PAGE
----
The plan form was designed to allow multiple uses and the corridor plan is one of the key components of the building’s significance. There are the triangular site, four entrances, spiral staircases, and the central corridor with periphery internal spaces, enclosing the Great Hall and Police Station in the central area, within courtyards. The layout is simple and legible, allowing the separation and expression of various uses in a hierarchy of spaces.
Civic pride and collective memory
The collective memory derives from the meaning of a place for the people who relate to it, and the position the town hall holds within the collective past, present and future experiences of visitors and the people of Manchester. It is crucial to understanding significance locally and nationally. From a gathering place for commemorative events to a public visitor space, the town hall has both positive and negative experiences associated with it, differing for each individual. The continued civic and ceremonial role that the town hall embodies is significant.
Continued use and functionality
The town hall continues to function in its original use as a civic and ceremonial hub. These uses are tangibly expressed within the building and the designed functionality of the spaces adds substantially to their importance.
The architectural language of the town hall is coherently expressed externally and internally throughout the building as a monument to neogothic architecture and the aesthetic movement. The high-quality carvings, techniques, materials and decorative details are part of the building’s aesthetic significance, and its presence within the townscape of Manchester is highly important. Its setting within Albert Square expresses its hierarchical intent through decorative detail, and many of the internal rooms exhibit the hierarchy of spaces through their embellishment.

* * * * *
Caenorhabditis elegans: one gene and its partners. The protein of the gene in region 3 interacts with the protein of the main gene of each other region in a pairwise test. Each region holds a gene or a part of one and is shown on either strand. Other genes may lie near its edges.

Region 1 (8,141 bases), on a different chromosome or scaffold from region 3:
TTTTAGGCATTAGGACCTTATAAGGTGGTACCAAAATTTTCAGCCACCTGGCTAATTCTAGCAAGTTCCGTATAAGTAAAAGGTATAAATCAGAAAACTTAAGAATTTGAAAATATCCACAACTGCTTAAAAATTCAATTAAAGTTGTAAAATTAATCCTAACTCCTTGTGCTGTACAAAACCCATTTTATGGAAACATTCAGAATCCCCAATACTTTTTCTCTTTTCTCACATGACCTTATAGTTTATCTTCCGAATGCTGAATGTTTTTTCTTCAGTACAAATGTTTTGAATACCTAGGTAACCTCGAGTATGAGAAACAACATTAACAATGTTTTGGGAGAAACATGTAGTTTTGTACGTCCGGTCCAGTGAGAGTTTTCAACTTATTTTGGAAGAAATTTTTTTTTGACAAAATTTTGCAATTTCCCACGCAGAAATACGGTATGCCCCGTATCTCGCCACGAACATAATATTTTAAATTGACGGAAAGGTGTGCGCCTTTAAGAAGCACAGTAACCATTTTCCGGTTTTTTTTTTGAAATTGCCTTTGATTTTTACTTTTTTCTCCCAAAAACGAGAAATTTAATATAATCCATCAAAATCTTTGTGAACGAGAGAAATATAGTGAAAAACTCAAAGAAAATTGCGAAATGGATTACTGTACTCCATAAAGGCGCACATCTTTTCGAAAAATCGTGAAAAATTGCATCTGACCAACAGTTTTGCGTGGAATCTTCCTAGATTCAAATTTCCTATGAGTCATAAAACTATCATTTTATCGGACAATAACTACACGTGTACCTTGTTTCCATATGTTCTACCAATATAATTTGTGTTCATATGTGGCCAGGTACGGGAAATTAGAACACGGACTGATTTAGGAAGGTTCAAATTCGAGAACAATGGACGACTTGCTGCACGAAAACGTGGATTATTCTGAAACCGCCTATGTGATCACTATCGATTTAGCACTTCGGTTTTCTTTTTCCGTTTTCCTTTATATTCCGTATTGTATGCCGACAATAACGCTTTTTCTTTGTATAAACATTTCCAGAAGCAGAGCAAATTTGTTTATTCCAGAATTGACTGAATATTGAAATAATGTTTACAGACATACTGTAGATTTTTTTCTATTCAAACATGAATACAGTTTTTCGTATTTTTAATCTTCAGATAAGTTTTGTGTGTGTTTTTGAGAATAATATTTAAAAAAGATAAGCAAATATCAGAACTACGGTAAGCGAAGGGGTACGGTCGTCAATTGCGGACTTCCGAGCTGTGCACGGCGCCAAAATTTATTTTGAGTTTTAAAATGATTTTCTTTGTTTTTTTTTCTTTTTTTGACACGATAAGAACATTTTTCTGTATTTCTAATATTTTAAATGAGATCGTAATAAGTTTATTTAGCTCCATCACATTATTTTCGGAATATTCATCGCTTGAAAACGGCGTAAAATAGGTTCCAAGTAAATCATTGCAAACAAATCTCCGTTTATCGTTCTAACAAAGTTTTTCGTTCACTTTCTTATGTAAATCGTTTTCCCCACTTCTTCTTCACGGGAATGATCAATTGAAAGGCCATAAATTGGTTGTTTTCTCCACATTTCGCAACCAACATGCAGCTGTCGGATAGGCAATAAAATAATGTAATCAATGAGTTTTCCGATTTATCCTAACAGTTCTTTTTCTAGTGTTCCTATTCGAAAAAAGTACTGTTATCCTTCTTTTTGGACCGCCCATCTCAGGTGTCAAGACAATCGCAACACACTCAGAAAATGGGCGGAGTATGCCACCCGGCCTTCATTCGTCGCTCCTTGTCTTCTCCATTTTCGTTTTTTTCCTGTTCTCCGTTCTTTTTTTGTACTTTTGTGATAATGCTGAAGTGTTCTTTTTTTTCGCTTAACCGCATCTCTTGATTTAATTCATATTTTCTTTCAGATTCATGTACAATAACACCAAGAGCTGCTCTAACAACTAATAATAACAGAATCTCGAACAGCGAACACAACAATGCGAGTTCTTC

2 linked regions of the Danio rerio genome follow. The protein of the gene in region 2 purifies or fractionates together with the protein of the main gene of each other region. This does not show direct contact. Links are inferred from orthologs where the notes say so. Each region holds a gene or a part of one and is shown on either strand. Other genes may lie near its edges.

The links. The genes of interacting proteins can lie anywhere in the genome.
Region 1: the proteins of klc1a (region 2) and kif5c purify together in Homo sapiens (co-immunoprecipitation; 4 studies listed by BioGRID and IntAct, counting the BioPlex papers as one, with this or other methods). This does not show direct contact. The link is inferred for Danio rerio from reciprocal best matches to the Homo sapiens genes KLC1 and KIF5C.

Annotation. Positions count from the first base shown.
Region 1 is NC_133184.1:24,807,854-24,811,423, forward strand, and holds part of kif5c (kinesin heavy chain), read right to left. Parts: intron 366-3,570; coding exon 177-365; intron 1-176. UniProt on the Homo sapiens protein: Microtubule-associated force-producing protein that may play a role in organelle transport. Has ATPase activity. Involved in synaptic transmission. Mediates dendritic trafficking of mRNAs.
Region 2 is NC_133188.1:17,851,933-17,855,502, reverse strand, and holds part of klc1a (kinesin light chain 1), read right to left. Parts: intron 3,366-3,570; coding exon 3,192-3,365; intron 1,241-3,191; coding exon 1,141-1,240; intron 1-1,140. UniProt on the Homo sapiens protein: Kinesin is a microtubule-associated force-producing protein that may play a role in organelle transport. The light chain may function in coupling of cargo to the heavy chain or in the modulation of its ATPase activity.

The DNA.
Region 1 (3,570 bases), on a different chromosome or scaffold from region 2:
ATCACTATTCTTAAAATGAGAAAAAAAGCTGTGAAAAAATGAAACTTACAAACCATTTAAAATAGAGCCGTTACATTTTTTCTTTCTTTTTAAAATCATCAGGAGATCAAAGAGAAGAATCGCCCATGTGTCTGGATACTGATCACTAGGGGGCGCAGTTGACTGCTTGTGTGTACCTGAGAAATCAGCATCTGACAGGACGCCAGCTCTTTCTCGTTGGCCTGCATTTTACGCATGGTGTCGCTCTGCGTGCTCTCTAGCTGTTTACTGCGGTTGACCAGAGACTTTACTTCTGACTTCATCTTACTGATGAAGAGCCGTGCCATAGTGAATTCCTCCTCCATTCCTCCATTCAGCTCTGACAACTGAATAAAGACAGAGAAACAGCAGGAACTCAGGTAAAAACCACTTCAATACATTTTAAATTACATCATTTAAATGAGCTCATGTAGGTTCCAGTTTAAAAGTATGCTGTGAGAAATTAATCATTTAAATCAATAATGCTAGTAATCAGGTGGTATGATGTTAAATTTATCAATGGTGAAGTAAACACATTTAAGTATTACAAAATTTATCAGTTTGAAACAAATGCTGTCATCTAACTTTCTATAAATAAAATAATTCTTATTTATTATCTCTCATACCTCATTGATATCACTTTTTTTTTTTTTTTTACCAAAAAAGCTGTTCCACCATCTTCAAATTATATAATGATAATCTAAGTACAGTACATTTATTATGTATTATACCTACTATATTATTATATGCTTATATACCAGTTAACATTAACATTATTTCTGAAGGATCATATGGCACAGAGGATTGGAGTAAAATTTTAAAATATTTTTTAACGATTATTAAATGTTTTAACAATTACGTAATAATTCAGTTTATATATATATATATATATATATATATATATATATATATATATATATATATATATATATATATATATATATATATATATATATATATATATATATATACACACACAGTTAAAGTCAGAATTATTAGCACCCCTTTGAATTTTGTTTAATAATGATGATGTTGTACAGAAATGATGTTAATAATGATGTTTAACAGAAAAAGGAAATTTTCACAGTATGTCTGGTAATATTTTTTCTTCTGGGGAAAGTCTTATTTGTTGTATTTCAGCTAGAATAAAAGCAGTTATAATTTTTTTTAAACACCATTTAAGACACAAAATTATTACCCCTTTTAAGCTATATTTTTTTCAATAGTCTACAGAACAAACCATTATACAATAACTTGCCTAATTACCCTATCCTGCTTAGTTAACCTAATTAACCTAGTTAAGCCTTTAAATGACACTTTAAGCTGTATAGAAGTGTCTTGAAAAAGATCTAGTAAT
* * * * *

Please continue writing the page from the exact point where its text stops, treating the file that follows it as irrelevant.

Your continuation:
The next key element of the strategy was to secure heritage-led change as part of the decision-making process. This required a clear and succinct pathway for decision making that could apply to everything from the restoration of decorative paintwork to the insertion of new lift cores. The methodology was brought forward into presentations and regular engagement sessions with Historic England and the Victorian Society, whose input throughout the project has been valuable and constructive.
The Victorian Society has called it ‘one of the biggest and most significant projects the society has been engaged with for many years… we consider the nature of the consultation process to date has been exemplary.’
The heritage-led strategy for the Our Town Hall project engaged and empowered professionals in related fields to engage in the positive conservation of significance as an integrated part of the design process. Not only did this lead to better collaboration and understanding of positively managing change to heritage sites, but it formed the basis of further bespoke conservation principles and strategies for the building – for everything from restoration to the distribution of plumbing.
This article originally appeared as ‘Manchester Town Hall: understanding significance’ in IHBC's Context 164 (Page 36), published by The Institute of Historic Building Conservation in May 2020. It was written by Christina Sinclair, senior heritage consultant and Rebecca Burrows, associate heritage consultant, both with Purcell.